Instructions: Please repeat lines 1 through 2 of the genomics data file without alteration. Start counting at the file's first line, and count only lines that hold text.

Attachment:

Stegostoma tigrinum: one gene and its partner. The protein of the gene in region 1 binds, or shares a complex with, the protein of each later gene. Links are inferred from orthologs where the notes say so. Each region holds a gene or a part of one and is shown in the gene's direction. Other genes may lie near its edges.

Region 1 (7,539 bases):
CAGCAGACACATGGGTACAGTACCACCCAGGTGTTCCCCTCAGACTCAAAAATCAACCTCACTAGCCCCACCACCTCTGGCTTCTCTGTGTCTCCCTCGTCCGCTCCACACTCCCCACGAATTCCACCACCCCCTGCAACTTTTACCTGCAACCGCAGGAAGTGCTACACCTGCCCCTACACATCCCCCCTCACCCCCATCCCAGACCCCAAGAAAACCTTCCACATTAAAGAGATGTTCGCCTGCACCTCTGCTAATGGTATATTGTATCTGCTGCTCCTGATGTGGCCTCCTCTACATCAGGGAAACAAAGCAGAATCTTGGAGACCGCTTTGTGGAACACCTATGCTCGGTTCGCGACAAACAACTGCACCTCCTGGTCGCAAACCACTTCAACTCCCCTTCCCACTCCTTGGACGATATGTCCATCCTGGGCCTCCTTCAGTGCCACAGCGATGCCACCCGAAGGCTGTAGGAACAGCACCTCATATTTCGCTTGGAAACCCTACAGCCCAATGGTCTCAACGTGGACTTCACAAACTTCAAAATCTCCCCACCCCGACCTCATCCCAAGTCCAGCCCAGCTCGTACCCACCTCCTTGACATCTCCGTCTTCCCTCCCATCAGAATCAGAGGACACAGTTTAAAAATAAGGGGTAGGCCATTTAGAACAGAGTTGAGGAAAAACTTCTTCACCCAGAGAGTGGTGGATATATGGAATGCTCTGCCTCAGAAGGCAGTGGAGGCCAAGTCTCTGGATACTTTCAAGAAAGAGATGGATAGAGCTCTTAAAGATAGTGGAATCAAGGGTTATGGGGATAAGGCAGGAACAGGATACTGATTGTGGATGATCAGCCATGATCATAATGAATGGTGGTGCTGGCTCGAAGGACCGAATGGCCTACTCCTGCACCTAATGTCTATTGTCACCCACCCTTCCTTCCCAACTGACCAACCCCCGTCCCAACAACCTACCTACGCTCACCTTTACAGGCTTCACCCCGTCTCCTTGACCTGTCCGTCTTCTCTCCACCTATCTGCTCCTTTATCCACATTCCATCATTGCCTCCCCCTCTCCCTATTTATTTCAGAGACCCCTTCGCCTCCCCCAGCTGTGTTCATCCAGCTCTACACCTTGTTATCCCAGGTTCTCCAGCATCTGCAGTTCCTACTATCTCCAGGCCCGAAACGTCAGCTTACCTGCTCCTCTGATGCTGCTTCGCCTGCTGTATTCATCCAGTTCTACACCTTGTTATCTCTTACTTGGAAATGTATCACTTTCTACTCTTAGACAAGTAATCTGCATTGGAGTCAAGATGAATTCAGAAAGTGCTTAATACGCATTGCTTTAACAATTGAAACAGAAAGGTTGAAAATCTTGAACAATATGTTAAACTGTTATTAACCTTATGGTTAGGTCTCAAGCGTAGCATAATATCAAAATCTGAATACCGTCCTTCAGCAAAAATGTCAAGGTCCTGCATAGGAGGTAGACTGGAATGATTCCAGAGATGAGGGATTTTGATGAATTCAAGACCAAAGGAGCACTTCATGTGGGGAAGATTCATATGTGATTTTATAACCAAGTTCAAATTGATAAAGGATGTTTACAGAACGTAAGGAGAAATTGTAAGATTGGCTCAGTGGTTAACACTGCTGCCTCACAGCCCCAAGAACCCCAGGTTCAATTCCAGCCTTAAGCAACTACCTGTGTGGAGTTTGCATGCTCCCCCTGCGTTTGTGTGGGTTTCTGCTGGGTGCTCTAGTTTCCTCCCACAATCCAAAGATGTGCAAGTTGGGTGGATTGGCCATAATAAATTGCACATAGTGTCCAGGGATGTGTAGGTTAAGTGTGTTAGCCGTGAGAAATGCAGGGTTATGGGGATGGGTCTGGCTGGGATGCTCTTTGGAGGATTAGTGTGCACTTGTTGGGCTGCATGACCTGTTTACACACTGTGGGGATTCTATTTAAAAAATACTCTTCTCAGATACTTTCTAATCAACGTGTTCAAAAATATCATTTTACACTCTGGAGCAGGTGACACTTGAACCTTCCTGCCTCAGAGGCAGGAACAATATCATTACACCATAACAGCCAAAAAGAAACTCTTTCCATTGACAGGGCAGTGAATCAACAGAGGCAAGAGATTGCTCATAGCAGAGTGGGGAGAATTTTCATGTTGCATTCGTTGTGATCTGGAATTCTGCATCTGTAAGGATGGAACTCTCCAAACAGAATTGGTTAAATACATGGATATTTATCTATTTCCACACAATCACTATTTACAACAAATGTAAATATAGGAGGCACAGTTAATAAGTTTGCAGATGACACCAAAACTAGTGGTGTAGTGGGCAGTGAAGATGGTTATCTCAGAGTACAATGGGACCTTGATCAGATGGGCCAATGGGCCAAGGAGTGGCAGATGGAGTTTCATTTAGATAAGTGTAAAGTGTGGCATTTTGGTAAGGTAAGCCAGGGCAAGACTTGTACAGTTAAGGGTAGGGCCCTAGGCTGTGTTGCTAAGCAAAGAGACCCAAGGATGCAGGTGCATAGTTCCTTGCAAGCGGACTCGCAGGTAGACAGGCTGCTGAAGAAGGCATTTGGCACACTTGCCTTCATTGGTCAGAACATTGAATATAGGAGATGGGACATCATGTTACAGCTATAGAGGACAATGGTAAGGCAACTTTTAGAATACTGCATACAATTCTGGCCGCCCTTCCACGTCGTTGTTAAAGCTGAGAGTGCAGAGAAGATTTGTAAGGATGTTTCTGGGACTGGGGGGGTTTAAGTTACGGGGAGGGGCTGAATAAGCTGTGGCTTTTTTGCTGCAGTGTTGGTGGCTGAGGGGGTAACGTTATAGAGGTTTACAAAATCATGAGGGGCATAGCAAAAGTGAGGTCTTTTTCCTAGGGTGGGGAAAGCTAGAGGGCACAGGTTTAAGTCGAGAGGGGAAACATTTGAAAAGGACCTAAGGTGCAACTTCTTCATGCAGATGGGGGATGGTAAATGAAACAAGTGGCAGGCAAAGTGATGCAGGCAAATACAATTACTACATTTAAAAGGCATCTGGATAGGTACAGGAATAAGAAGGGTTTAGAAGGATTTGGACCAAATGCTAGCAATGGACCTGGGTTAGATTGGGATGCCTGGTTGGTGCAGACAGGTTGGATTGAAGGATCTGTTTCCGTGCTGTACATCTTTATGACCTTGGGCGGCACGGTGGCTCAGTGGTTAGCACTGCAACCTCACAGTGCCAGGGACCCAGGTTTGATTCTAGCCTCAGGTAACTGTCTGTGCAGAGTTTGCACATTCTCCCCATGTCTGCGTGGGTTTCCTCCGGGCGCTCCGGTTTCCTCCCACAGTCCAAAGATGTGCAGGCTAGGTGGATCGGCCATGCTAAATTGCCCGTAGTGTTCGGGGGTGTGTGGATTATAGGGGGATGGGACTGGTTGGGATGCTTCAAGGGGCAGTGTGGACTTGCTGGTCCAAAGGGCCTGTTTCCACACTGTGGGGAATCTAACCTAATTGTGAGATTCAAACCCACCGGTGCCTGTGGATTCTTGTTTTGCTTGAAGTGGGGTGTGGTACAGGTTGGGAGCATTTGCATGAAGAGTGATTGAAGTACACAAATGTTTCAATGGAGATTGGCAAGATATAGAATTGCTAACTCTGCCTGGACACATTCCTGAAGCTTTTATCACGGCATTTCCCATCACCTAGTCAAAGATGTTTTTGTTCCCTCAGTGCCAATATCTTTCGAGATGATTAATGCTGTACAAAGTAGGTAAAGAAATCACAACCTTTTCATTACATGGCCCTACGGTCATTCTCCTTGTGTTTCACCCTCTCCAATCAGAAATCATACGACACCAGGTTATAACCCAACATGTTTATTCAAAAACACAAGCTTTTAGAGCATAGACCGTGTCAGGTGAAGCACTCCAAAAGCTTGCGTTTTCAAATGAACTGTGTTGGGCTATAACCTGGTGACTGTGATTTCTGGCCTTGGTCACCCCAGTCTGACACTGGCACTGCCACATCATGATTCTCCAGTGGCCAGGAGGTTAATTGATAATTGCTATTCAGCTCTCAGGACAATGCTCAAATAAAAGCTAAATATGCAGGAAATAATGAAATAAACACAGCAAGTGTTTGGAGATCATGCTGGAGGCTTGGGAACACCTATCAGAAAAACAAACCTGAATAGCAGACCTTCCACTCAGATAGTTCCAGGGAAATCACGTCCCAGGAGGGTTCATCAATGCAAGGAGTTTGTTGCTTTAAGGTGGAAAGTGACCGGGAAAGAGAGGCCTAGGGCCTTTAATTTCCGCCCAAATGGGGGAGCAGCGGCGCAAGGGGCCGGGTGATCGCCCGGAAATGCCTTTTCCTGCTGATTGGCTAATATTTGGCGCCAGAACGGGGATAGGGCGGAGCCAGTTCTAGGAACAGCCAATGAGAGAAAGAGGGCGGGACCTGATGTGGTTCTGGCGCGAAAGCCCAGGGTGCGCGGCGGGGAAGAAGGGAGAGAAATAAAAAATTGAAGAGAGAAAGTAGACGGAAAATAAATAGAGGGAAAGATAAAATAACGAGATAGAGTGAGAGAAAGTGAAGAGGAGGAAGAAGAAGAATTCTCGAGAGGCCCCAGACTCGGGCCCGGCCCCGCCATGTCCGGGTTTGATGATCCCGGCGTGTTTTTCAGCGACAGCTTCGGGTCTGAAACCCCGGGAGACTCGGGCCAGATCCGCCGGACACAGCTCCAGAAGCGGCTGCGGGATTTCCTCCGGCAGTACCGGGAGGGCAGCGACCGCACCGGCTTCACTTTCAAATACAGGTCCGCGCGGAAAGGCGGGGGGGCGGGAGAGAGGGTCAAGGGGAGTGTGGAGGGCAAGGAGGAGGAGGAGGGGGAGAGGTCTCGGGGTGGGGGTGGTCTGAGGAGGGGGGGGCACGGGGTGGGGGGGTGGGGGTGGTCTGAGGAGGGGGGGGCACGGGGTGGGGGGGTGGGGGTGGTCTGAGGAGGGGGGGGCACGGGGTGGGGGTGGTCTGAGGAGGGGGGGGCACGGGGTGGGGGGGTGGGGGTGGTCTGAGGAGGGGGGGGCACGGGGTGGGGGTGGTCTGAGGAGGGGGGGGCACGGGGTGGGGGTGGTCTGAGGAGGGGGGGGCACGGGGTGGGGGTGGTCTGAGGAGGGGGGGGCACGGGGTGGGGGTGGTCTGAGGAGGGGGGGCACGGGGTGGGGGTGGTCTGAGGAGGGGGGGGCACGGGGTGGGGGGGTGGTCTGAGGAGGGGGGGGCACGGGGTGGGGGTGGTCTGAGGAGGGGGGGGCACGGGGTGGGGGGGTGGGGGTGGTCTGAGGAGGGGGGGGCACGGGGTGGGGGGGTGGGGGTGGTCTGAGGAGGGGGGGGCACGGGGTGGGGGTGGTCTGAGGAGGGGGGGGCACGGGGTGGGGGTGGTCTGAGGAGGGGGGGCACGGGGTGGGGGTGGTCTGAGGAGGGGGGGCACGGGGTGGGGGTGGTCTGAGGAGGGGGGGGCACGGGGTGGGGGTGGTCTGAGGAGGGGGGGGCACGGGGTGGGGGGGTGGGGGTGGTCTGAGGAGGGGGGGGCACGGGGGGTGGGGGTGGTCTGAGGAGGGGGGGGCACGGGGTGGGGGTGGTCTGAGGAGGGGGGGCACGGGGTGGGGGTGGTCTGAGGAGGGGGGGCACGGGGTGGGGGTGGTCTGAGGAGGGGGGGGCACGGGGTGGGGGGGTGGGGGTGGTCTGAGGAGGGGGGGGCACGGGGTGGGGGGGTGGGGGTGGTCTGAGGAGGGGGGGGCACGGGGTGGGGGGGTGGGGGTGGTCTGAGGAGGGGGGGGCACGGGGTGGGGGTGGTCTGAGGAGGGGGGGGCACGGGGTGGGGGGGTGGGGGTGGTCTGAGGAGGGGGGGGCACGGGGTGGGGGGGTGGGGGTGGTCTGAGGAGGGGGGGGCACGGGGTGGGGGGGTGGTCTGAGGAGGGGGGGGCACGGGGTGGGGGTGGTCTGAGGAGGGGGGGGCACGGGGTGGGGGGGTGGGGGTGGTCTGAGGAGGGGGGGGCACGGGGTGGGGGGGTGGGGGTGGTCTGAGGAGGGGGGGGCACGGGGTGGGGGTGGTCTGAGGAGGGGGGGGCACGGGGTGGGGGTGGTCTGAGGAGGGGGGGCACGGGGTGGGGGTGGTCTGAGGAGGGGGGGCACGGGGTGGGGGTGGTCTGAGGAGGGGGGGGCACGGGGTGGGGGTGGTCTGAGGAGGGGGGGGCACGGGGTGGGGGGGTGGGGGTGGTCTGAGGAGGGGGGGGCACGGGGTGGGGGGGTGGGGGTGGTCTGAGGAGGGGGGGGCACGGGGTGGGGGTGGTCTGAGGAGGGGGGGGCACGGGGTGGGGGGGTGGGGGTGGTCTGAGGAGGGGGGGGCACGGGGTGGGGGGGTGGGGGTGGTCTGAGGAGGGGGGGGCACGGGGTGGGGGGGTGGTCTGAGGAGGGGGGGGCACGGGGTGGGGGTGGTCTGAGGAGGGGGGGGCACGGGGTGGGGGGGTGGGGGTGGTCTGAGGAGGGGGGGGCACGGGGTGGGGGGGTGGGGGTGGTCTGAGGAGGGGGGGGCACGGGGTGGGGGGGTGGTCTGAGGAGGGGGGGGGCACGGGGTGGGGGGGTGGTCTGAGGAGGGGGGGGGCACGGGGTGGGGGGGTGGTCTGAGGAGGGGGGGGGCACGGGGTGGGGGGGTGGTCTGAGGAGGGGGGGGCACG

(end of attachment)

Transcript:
Stegostoma tigrinum: one gene and its partner. The protein of the gene in region 1 binds, or shares a complex with, the protein of each later gene. Links are inferred from orthologs where the notes say so. Each region holds a gene or a part of one and is shown in the gene's direction. Other genes may lie near its edges.

Region 1 (7,539 bases):